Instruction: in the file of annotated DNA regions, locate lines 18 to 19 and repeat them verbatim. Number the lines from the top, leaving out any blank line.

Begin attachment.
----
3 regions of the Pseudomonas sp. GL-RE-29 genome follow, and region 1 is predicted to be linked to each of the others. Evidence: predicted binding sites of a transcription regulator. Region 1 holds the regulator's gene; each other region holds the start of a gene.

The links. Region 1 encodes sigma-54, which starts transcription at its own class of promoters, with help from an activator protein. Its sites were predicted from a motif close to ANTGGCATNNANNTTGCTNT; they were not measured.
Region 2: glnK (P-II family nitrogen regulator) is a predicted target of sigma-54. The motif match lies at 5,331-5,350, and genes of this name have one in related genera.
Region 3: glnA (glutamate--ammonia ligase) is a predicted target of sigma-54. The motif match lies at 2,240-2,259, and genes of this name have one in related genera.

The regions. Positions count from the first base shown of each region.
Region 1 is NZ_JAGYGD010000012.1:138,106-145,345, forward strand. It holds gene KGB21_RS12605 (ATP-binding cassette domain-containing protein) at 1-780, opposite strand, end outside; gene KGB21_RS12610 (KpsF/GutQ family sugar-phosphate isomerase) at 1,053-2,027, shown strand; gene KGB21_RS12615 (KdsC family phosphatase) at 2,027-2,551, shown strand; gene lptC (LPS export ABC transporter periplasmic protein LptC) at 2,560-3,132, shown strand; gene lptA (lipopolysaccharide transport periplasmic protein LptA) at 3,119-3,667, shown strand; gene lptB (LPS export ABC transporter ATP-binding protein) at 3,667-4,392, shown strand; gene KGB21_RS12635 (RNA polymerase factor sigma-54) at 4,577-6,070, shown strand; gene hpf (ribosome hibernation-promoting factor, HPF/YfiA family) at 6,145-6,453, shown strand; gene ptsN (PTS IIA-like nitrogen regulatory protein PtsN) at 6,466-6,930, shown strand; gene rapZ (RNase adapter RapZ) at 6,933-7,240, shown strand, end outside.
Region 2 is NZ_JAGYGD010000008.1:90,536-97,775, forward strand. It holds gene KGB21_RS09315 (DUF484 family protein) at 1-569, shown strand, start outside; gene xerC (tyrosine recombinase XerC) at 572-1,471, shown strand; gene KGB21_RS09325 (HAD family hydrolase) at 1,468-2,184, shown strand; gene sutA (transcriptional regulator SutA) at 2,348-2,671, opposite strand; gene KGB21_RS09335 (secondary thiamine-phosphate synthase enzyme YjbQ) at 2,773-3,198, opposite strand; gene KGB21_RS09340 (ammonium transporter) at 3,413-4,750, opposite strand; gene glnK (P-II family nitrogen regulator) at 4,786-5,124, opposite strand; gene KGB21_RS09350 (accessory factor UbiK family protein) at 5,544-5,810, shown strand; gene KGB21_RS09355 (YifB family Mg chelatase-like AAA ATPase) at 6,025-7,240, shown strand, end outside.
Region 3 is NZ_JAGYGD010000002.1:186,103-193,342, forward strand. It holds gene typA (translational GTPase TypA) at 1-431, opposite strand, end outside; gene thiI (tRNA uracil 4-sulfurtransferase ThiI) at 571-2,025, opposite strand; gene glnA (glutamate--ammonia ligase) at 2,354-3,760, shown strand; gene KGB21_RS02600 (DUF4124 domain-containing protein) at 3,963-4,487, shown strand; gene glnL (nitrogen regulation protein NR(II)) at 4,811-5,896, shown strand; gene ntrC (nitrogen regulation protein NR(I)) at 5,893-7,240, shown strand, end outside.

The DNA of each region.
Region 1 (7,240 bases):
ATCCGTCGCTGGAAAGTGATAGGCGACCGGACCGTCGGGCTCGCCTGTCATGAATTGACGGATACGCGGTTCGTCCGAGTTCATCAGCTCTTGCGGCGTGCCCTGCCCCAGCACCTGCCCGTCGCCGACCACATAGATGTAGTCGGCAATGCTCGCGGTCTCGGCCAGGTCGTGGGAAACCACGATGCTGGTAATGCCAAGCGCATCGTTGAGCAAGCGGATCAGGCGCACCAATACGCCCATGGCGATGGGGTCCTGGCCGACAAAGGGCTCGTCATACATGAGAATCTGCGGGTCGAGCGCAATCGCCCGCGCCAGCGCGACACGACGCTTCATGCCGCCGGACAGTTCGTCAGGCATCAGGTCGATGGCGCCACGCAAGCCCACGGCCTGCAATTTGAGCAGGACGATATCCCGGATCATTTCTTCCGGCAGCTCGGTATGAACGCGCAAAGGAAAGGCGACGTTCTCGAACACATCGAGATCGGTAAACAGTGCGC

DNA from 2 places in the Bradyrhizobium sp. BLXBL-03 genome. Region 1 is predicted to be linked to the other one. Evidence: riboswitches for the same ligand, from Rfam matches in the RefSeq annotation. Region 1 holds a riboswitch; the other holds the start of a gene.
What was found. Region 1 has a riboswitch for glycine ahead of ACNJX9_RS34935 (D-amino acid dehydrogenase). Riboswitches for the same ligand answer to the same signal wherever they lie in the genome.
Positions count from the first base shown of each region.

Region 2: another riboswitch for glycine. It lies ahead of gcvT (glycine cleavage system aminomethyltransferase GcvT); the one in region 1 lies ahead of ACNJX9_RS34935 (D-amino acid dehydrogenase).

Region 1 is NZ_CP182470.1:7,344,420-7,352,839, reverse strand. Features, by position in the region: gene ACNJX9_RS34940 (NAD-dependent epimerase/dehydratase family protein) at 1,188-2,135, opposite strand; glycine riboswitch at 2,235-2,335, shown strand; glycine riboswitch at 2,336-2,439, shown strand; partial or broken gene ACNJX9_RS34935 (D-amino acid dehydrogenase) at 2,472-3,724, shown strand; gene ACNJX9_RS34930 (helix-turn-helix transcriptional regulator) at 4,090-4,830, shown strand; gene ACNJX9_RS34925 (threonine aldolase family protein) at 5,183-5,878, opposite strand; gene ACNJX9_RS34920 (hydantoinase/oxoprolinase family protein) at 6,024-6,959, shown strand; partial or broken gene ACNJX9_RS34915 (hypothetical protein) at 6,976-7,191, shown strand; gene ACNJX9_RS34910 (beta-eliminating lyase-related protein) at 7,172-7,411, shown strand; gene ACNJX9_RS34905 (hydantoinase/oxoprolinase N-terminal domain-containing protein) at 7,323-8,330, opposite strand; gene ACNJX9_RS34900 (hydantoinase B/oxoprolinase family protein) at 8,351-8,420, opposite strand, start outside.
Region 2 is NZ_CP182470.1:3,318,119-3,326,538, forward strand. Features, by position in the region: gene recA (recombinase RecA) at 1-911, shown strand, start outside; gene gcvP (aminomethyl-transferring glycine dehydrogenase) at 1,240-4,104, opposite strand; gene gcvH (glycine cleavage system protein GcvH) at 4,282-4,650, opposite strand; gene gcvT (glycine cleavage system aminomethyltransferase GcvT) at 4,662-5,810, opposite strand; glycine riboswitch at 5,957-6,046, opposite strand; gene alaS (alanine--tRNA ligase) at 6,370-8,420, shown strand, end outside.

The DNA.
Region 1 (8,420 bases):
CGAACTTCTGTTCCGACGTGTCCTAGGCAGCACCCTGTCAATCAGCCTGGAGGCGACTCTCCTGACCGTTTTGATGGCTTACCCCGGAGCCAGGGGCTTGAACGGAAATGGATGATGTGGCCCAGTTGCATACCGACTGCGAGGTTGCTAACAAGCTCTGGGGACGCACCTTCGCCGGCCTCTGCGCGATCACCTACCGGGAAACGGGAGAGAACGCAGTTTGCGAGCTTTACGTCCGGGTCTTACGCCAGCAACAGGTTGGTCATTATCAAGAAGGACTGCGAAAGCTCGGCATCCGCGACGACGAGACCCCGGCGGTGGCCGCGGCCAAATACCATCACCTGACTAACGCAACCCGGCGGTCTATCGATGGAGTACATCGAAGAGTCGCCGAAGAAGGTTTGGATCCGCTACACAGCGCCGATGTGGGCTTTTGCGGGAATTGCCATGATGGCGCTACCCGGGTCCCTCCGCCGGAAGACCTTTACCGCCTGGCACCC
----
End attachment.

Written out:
The DNA.
Region 1 (8,420 bases):